Uzbekistan among world’s top 20 countries for cold storage of horticulture products

TASHKENT (TCA) — The U.S. Agency for International Development (USAID)’s Agricultural Value Chains (AVC) program, in close cooperation with the Ministry of Agriculture and Water Resources of Uzbekistan, on February 16 convened a workshop on “Cold Storage in Horticulture: Current State and Perspectives in Uzbekistan.” U.S. Ambassador to Uzbekistan Pamela Spratlen provided opening remarks at the event, which brought together seventy cold store business representatives and over thirty representatives from government, the private sector, and international organizations to showcase the successful development of the Uzbekistan cold storage industry, the US Embassy in Tashkent said.

Cold storage, which slows down the deterioration of fruits and vegetables and increases the amount of time they can be stored before they are sold, helps farmers meet different consumer demands during the year and helps them get better prices at market. The growth of Uzbekistan’s cold storage industry was supported by the Resolution of the Cabinet of Ministers #105 in April 2011, which helped to promote and strengthen cold storage capacity in the country through preferential taxes, a simplified customs regulations and access to finance, supported by international financial institutions.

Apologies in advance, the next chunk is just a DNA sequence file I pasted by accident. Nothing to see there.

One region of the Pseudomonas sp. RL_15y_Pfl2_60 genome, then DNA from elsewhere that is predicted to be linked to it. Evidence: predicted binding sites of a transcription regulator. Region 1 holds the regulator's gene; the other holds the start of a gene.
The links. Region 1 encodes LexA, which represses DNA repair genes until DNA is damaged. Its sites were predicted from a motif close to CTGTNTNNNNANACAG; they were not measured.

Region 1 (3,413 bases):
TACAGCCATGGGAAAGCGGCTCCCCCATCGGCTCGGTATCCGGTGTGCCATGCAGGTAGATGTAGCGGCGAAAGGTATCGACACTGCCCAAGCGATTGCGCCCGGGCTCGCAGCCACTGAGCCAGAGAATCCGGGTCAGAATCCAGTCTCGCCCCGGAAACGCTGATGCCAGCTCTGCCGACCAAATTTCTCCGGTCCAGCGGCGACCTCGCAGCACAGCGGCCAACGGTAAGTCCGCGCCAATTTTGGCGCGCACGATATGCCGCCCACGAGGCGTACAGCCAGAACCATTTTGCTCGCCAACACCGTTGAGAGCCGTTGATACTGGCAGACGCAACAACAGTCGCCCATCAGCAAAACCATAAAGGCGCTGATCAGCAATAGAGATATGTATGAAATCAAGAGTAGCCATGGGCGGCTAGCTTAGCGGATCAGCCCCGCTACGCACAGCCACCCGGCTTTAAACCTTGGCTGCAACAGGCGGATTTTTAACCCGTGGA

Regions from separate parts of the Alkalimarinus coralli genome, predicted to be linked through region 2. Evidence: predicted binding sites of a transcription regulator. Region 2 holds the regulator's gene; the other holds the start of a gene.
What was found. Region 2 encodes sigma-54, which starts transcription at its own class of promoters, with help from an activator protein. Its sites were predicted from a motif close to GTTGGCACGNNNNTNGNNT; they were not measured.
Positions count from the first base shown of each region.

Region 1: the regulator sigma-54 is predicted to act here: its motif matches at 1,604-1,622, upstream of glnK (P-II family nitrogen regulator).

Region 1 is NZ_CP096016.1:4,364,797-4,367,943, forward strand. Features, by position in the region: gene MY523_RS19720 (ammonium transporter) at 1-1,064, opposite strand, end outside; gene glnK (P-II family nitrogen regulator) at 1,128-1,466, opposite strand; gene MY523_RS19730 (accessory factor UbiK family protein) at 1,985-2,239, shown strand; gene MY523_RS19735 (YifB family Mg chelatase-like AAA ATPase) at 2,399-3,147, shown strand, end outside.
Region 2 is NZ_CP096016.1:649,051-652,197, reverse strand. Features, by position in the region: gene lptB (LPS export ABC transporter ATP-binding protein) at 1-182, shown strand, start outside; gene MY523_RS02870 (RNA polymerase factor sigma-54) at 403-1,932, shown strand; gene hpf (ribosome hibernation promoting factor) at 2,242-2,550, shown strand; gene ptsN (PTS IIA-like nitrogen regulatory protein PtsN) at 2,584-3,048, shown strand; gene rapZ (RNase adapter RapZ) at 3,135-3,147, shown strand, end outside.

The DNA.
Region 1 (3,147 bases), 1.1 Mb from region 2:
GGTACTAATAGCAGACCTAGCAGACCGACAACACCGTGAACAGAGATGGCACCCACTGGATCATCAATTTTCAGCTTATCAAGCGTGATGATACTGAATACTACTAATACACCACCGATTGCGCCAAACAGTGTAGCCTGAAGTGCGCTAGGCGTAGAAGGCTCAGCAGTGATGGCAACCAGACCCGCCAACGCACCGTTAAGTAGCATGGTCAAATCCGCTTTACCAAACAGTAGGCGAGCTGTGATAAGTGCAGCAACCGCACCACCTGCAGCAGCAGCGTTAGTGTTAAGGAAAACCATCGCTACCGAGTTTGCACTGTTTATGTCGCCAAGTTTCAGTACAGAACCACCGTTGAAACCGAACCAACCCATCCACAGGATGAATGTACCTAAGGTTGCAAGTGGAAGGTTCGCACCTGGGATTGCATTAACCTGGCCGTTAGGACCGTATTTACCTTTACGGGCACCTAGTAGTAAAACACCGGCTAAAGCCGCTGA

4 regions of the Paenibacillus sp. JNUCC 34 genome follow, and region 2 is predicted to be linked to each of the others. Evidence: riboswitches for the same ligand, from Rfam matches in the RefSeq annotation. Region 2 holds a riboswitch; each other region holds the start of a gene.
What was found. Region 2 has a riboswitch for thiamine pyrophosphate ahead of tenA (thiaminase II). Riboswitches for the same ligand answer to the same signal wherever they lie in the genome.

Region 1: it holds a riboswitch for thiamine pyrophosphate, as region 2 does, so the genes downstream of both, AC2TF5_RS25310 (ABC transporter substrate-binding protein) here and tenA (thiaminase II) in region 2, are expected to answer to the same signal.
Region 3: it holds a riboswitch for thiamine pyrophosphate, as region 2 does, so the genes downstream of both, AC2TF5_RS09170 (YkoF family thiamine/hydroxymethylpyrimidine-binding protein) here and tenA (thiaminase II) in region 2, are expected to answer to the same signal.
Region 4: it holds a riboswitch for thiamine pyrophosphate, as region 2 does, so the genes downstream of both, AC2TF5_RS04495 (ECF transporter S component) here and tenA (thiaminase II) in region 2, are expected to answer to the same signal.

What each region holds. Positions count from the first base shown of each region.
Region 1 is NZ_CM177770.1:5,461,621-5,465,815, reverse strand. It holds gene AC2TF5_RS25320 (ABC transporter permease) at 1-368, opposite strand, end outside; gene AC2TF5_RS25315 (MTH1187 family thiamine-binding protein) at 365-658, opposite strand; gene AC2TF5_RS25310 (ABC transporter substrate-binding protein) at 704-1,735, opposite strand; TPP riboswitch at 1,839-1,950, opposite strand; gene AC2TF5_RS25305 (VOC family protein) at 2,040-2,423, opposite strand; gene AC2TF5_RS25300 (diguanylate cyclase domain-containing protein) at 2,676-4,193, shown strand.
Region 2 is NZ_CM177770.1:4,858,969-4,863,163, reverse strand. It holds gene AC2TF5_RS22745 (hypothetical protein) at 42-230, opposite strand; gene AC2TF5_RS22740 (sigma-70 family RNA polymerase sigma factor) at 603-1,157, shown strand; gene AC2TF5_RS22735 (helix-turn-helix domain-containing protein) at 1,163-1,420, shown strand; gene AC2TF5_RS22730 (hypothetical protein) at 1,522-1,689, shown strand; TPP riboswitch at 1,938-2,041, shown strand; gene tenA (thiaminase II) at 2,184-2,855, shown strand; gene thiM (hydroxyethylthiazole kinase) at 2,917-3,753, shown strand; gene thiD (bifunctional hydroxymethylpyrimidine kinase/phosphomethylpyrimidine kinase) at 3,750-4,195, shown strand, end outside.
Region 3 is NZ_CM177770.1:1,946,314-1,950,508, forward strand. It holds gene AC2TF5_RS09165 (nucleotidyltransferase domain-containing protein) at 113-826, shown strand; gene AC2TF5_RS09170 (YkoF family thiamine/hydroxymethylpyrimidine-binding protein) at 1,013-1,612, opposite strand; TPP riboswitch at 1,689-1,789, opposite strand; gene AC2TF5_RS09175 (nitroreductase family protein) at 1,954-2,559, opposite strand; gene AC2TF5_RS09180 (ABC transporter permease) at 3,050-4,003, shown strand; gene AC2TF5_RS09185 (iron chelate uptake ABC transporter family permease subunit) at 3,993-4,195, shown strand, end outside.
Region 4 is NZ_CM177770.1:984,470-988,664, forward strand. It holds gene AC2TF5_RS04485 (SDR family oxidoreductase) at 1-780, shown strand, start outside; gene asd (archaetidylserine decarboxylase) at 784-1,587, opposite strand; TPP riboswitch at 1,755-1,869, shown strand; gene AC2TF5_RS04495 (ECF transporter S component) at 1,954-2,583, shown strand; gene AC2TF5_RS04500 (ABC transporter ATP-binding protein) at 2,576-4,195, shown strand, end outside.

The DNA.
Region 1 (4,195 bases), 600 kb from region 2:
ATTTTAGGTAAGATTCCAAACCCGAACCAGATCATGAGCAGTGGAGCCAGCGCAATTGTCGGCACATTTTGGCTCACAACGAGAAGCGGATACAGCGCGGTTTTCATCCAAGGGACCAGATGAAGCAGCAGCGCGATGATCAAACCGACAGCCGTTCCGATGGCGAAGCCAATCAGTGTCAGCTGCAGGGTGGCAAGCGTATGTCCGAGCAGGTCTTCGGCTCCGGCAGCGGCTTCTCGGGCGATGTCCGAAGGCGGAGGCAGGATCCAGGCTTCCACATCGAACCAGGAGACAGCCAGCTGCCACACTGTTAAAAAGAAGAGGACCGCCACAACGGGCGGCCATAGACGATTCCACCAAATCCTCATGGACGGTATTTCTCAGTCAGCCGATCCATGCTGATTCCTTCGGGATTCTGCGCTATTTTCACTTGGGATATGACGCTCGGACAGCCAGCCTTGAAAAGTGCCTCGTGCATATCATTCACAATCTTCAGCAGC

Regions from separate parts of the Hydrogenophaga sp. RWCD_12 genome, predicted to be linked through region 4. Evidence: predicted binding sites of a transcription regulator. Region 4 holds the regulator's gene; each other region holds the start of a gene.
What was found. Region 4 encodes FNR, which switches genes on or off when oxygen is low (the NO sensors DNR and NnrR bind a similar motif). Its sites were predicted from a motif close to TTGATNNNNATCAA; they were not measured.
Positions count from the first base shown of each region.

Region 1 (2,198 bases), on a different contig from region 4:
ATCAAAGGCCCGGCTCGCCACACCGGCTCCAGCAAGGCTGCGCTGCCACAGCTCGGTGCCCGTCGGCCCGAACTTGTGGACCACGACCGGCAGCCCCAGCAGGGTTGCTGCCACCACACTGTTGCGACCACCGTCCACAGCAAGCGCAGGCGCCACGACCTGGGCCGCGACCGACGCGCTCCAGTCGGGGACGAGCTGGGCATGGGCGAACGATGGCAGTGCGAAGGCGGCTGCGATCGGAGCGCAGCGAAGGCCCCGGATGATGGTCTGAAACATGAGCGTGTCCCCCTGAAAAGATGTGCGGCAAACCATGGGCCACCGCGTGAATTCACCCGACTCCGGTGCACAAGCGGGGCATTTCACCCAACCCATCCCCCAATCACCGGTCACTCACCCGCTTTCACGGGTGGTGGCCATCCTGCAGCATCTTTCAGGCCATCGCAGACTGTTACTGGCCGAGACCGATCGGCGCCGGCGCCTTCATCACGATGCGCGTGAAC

Since 2011, USAID has supported this policy through numerous cold chain workshops, consultations, exchange visits, and national exchange programs for over 300 cold store owners. This support has helped entrepreneurs to increase incomes while assuring quality produce for consumers. In 2016, the Global Cold Chain Alliance (GCCA) recognized Uzbekistan as one of the global top twenty country markets for refrigerated warehouse capacity.  

At the event, Richard Tracy, Director of International Programs at GCCA and an international expert on cold storage noted: “Uzbekistan has made remarkable progress in a short time and it is gratifying to see it among the top 20 countries for cold storage in the world. This not only gives consumers access to produce throughout the year, but allows farmers to sell their products in more distant markets for better prices. I look forward to seeing Uzbekistan join the top ten countries in the near future.”


Times of Central Asia